Next, email: it takes some practice, but here’s one way to do it (and a way that I am trying to regularly practice — it’s working great for productivity):
    1. Do not ever check your email before noon. I know, sounds hard, but it’s not really. If you are on sabbatical (or are a postdoc!), pretty much no one ever needs an immediate response from you by email. If there’s an emergency of some sort, someone will call you. This frees up 3+ hours (depending on when you start work) to do other things on your list. You will be super productive during the morning.
    2. Spend no more than one hour on email over lunch or after lunch or whenever feels best for you. If there’s an email that needs a lengthy response, make a note of it and put it on your to-do list for the next day. You’ll have a chance to mull it over and the end result will be faster to write than if you try to hash out your thoughts immediately after getting the email. Instead, spend this hour doing the fast-culling — all those emails you can zip off quickly.
    3. For the afternoon, keep whatever notifies you of new email *off*. Close your email program. Delete the shortcut to your email program, so you actively have to go find it to start it up. Close your email tabs if you use webmail. (Keeping your browser off if you don’t need it to do your work is another protip.) Make sure your cell-device cannot alert you to new email.
    4. Once you have finished all your to-do items for the day (and you should only be giving yourself 2-3 and making big progress on them), then you can check the remaining email and cull what’s necessary.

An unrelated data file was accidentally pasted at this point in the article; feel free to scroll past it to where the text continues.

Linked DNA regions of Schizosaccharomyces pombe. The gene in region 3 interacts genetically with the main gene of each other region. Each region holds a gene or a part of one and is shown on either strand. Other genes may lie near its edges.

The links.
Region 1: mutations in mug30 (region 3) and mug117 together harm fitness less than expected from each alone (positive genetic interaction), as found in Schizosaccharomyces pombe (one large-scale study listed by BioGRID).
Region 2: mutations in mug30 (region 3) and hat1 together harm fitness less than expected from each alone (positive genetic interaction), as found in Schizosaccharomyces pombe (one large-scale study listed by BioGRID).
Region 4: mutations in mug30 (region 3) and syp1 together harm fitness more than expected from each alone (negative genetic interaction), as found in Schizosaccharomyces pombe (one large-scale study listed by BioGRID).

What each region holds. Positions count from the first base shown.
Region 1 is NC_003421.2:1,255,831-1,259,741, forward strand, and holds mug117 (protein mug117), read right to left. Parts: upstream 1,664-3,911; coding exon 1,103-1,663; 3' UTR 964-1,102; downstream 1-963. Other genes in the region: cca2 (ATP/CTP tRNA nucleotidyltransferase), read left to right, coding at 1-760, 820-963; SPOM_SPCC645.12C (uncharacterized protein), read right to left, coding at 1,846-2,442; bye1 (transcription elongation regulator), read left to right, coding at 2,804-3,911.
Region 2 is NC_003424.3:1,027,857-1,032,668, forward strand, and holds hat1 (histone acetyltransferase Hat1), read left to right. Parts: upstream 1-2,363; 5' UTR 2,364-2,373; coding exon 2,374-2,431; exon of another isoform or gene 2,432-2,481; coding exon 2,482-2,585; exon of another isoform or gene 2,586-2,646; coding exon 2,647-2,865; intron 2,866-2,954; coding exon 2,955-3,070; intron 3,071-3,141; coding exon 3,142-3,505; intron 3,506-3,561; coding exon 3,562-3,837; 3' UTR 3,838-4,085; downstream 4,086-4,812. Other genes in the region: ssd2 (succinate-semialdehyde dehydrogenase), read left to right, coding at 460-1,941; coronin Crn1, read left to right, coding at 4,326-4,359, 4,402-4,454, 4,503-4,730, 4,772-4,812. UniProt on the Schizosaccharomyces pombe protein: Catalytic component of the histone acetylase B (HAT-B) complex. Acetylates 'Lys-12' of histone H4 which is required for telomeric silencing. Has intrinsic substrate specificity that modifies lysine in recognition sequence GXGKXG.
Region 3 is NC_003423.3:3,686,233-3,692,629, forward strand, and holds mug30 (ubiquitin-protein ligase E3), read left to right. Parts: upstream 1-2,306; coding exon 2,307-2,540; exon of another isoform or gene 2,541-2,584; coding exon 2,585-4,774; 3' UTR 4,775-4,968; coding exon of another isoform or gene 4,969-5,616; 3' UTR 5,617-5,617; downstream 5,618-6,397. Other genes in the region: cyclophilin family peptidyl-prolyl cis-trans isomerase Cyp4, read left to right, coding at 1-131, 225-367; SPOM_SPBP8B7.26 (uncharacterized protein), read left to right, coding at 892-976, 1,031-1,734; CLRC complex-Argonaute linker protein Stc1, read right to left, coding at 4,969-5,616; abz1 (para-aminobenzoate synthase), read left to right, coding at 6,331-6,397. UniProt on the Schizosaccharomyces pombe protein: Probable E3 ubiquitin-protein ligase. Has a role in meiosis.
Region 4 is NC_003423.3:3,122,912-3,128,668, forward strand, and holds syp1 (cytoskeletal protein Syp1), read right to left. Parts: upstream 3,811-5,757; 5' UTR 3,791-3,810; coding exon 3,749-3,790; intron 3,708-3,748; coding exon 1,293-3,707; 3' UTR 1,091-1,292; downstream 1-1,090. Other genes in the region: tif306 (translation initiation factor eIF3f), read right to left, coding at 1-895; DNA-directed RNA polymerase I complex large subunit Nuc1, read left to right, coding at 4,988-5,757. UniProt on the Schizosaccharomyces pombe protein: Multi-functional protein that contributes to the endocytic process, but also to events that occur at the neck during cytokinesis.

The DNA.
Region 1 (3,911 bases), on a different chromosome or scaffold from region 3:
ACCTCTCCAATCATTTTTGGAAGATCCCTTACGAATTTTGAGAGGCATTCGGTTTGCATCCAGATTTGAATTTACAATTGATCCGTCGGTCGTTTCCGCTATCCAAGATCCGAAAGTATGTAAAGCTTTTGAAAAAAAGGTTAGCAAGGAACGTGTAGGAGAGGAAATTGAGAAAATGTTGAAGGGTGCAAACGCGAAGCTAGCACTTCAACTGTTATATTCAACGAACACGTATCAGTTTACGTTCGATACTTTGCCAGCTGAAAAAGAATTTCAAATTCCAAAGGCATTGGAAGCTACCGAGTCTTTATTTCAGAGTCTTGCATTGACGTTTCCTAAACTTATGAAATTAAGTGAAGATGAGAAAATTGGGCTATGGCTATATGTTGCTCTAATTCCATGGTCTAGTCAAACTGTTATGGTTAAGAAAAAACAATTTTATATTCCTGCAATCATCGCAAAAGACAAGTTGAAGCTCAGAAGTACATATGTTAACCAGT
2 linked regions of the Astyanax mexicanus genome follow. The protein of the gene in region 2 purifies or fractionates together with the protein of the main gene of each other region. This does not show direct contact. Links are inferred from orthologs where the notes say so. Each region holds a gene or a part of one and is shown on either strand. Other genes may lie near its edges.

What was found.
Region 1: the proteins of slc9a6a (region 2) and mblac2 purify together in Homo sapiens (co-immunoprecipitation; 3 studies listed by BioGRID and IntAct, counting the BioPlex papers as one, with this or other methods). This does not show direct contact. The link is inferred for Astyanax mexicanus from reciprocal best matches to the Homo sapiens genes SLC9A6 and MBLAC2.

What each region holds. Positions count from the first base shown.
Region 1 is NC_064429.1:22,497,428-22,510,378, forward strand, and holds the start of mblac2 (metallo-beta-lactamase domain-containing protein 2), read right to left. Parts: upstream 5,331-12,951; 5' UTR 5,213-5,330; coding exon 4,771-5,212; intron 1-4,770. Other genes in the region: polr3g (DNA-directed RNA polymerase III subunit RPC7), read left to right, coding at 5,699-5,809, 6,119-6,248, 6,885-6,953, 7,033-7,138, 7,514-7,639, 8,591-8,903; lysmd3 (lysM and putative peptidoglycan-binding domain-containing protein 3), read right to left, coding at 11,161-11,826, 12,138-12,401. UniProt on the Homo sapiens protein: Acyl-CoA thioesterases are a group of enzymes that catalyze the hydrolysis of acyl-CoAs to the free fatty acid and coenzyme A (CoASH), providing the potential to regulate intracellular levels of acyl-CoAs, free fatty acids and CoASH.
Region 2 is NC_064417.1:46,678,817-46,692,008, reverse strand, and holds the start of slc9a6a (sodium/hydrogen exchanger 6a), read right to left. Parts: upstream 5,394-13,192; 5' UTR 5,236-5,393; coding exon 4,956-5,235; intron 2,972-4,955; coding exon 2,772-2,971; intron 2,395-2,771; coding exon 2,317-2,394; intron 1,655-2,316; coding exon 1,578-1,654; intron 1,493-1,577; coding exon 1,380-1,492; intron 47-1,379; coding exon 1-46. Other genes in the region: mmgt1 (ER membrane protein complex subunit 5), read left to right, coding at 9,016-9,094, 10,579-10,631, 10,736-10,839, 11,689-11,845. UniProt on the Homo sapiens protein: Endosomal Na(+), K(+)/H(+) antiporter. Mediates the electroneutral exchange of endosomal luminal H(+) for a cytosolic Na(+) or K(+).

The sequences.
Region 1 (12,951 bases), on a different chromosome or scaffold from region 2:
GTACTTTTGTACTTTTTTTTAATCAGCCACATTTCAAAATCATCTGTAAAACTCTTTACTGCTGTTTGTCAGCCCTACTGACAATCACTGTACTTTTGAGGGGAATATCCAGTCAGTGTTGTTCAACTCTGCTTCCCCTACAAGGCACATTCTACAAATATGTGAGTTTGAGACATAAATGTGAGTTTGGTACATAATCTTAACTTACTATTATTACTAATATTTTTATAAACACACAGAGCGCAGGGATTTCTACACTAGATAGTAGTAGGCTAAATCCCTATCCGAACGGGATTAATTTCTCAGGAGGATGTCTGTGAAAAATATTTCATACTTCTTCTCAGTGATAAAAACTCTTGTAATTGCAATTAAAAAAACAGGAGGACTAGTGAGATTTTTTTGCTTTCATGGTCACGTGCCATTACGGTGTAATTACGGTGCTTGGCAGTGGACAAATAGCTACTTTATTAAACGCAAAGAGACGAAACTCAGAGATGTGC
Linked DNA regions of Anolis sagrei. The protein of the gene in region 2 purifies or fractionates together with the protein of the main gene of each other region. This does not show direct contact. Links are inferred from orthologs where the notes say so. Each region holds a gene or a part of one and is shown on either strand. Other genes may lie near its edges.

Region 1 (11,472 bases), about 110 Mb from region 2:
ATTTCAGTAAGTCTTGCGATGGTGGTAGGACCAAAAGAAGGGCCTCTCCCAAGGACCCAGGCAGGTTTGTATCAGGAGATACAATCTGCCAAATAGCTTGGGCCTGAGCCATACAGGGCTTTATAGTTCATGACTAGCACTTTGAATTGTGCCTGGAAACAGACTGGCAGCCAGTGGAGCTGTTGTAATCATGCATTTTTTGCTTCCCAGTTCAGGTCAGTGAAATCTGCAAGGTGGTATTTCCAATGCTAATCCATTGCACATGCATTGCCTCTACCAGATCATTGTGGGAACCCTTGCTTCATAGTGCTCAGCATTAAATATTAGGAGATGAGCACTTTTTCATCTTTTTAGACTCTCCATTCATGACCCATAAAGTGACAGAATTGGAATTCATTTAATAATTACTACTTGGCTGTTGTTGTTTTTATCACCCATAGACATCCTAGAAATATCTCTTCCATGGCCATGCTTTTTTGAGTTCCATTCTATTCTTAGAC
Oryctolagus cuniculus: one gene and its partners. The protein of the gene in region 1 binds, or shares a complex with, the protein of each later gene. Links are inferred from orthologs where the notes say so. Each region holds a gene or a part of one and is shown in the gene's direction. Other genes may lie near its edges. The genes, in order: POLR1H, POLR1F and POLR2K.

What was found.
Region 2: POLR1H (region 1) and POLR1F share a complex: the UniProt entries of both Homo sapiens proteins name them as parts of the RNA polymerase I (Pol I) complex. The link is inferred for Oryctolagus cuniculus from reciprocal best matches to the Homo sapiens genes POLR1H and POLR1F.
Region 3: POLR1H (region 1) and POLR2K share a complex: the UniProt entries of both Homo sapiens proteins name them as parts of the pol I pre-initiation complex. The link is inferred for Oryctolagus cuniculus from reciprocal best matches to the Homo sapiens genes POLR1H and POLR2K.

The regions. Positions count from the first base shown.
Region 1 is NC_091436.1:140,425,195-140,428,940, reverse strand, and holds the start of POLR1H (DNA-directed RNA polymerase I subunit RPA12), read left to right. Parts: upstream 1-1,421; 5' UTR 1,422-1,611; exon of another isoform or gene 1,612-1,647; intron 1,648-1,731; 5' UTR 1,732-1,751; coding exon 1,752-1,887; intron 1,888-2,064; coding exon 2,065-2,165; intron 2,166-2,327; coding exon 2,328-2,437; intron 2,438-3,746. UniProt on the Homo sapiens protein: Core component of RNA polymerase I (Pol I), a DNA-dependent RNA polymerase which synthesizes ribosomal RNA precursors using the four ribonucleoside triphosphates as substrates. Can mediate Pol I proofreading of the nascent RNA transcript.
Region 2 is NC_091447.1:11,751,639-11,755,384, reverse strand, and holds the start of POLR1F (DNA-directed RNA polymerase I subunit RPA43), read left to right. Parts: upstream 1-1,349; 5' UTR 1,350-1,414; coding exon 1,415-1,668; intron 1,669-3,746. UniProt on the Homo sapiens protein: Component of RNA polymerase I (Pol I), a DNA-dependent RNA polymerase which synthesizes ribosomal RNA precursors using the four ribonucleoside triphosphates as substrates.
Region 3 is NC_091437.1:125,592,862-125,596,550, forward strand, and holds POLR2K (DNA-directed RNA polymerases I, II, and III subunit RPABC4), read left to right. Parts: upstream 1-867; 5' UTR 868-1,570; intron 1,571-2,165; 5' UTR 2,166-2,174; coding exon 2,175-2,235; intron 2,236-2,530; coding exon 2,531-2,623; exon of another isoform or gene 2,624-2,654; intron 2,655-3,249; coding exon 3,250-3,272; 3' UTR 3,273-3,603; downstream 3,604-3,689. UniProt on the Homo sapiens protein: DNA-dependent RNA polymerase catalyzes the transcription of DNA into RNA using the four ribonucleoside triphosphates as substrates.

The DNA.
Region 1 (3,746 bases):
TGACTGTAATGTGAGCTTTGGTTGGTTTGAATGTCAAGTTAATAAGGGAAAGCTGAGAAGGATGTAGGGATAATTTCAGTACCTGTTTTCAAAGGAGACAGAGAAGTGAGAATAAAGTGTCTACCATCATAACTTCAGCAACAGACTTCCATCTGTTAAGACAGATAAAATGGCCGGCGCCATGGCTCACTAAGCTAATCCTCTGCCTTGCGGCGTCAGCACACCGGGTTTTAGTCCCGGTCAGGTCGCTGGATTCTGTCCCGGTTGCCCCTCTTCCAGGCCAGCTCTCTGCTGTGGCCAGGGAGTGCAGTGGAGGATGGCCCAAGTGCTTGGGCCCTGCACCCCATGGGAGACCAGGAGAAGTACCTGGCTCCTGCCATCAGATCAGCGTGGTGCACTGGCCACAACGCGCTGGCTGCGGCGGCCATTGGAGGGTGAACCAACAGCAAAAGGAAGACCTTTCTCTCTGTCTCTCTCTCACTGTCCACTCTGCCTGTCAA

5. The next day, before you check email, one thing you may have scheduled yourself is to write long email replies. This is fine. Do so in a word processor and not in your email program, and simply cut and paste at noon when you open up the email program.
    6. In order to get the above to work well, set up filters in your email account so that all the stuff that you never actually read (newsgroups, ads from companies, etc.) gets automatically filtered *out* of your inbox and into some sort of purgatory box. You don’t want to see these emails at all. Moving unread email from folder to folder (or even ‘archiving’ it) is a waste of your time and abilities.

    Hmmmm… maybe I need to write a blog post about this.

    • In terms of having more on the to do list than can actually be done: that may well be true, but they don’t all have equal weight in my mind. Like, I haven’t opened Make It Stick yet, but I’ve made good progress on data analysis. I still plan on reading Make It Stick, but if that doesn’t happen until summer, that’s fine.

      Your comment came through when my inbox was a complete disaster after spending two days in a Software Carpentry workshop — and those two days were the first two back in the office for many people, so there were tons of email replies coming in. So, last Wednesday, I felt like there was no way I could make email work with the system you have. But, this week, it’s back to feeling more under control, and it might work.

      I also need a system for replying to comments in a more timely manner. 😉

  8. This post was perfect! I too have a whole semester in front of me with no teaching responsibilities and I’m feeling the pressure to catch up with the research. I have a lot of the same goals as you and I look forward to reading more about how it is going for you this term! Thanks!

    • I’ve considered this! But, for this semester, my plan to work from home several mornings a week and to run there seems more appealing.

  9. Pingback: Summer Plans | Tenure, She Wrote